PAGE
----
Contesting a Will when everything has been left to charity…
2015 – Update
Following on from the previous article below, this case has now settled at the Supreme Court of South Australia.
Case Summary & Outcome
The only sole surviving beneficiary under the deceased’s Will was a charity; the Royal Adelaide Hospital Research Fund (RAH)
The net value of the deceased’s Estate was $1.8 million (after legal fees)
The deceased’s daughter (plaintiff) alleged that the deceased lacked testamentary capacity when he made the Will
The daughter also established that her own daughter (the deceased’s granddaugther) has a disability and needed to be provided for
Evidence was presented that showed her Father had suffered from delusions, with a Doctor stating that the evidence was highly suggestive of a background personality disorder with a superadded organic medical illness
The evidence presented by the plaintiff’s legal team was enough to see the Judge make an order pronouncing against the validity of the Will
$85,000 was awarded to the deceased’s granddaughter (who has a disability)
$200,000 was awarded to the charity; the RAH
The remainder was divided equally between the deceased’s three children (approx. $505,000 each)
An interesting contested Wills case originating from South Australia is about to make its way into the Supreme Court. The case concerns a distraught daughter who will contest her father’s estate. The father, who was 82 at the time of passing, left his entire estate to the Royal Adelaide Hospital (RAH) research fund. The daughter claims he did this because he was delusional and not in the right state of mind at the time he had his Will drafted.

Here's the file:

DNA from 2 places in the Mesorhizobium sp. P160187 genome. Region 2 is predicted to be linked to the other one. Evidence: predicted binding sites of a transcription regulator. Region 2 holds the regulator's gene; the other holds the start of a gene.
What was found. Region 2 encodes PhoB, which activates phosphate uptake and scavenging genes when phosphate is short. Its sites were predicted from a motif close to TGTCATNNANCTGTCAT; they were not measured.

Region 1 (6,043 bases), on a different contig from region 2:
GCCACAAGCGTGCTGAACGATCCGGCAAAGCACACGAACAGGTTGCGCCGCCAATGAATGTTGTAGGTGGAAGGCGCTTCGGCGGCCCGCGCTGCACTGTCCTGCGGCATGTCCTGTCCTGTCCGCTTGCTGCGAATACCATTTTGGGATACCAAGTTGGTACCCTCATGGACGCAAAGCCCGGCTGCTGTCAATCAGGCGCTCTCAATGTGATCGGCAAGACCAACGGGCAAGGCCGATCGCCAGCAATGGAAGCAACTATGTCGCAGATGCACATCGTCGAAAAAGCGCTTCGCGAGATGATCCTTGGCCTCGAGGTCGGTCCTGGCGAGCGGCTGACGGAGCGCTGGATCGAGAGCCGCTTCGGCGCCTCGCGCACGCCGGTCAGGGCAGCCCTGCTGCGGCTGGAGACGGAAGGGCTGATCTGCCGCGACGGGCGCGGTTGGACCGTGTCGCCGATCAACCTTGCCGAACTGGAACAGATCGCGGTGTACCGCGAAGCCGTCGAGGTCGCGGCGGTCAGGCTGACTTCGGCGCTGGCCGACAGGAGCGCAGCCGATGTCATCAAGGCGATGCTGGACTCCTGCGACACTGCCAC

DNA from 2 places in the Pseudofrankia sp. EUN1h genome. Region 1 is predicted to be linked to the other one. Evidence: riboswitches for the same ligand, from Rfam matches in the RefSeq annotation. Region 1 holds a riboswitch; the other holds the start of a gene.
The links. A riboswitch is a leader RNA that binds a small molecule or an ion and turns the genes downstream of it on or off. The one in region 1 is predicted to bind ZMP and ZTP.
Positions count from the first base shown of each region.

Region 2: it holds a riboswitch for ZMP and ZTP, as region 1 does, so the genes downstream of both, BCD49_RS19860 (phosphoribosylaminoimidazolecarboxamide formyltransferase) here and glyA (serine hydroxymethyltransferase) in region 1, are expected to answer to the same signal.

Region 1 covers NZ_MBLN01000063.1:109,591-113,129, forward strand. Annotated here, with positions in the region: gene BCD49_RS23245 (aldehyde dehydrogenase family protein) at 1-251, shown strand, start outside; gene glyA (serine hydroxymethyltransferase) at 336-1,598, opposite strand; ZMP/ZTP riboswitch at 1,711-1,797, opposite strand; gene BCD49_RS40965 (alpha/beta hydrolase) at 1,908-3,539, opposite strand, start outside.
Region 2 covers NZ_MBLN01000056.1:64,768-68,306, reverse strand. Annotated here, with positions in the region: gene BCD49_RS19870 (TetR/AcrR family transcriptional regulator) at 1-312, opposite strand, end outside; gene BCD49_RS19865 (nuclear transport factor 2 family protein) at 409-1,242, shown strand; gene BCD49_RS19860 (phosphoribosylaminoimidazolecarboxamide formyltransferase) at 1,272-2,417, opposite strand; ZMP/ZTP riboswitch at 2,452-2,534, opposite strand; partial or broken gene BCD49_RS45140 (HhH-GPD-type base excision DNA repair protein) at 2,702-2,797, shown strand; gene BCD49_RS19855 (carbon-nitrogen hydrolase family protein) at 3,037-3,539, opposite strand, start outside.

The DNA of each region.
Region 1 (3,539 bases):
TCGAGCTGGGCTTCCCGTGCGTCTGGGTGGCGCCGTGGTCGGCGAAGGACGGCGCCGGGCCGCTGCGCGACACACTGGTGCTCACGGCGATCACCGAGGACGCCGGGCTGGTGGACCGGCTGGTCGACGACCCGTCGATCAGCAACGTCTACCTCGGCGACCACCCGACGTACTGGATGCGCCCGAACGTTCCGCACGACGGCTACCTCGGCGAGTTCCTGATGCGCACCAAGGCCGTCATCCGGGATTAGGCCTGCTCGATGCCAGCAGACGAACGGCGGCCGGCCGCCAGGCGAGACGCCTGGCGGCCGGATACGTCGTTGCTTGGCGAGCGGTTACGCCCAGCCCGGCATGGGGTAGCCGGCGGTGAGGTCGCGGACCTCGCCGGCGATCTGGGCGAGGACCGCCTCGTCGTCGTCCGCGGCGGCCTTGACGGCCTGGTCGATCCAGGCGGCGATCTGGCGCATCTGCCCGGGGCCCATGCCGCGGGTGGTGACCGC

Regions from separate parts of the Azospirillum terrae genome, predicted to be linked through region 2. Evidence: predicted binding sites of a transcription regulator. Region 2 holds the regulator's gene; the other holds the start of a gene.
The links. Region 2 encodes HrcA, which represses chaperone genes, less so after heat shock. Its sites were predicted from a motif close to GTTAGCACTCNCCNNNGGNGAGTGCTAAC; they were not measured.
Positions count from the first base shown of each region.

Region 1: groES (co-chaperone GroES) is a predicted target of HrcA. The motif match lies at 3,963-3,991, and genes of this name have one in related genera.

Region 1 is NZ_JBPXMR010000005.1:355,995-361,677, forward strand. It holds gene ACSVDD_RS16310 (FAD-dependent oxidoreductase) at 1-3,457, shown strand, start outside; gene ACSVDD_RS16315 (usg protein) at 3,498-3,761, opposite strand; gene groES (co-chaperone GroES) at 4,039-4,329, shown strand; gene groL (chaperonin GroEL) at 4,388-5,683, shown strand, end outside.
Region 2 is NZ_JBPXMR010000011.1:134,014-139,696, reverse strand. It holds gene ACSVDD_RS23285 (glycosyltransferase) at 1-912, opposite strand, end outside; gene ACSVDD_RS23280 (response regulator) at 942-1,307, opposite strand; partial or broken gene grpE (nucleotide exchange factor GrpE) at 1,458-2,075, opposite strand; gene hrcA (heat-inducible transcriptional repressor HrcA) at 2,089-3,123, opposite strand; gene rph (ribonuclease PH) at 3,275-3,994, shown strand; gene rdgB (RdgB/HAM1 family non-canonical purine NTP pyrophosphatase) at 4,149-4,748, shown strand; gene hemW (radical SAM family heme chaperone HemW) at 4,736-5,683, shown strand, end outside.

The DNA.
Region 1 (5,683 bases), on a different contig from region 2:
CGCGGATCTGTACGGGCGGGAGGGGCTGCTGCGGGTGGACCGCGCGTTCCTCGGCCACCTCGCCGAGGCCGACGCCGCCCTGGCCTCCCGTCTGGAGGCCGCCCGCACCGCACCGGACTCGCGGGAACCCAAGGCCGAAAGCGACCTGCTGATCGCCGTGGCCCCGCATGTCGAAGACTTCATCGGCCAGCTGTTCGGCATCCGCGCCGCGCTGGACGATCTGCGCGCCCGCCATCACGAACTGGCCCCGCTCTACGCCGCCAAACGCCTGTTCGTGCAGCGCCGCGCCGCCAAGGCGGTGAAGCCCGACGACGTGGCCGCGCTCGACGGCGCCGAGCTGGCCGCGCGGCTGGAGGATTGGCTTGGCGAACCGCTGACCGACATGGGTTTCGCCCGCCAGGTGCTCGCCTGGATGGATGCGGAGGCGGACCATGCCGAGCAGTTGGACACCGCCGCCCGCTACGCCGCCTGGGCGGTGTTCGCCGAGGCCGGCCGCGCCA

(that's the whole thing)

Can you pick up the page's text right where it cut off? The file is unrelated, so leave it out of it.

The daughter, who is the eldest of three children, will be facing off against the Health Services Charitable Gifts Board in the Supreme Court later in the year.
In the documents filed with the Court, the daughter claims:
Her father forced his children to clean and perform maintenance duties at his business and various investment properties, while they were young and dependent.
Her father was a delusional and paranoid man who had installed security cameras around the perimeter of his home to spy on a neighbour who he had accused of poisoning his plants. The neighbour eventually moved house to escape the constant harassment. Her undeterred father then proceeded to hire a private detective and stalked the ex-neighbour until a restraining order was issued against him.
Her father had become suspicious that his children were not even his.
Her father was an abusive husband who had forced her mother to take a lie detector test and once shoved her into an empty swimming pool, which caused her to sustain an injury. Following the injury, he also refused to get any medical help.
Her father was abusive towards his children and allegedly punched one of his daughters during a wedding.
That on New Year’s Day in 1999, her father was caught spying on his own family with binoculars from across the street.
If you are concerned or worried about a family member’s future testamentary wishes, this case highlights the need to keep a detailed record of events that could, in the future, provide you with an historical background and context for a contested Wills claim. When keeping a record of events,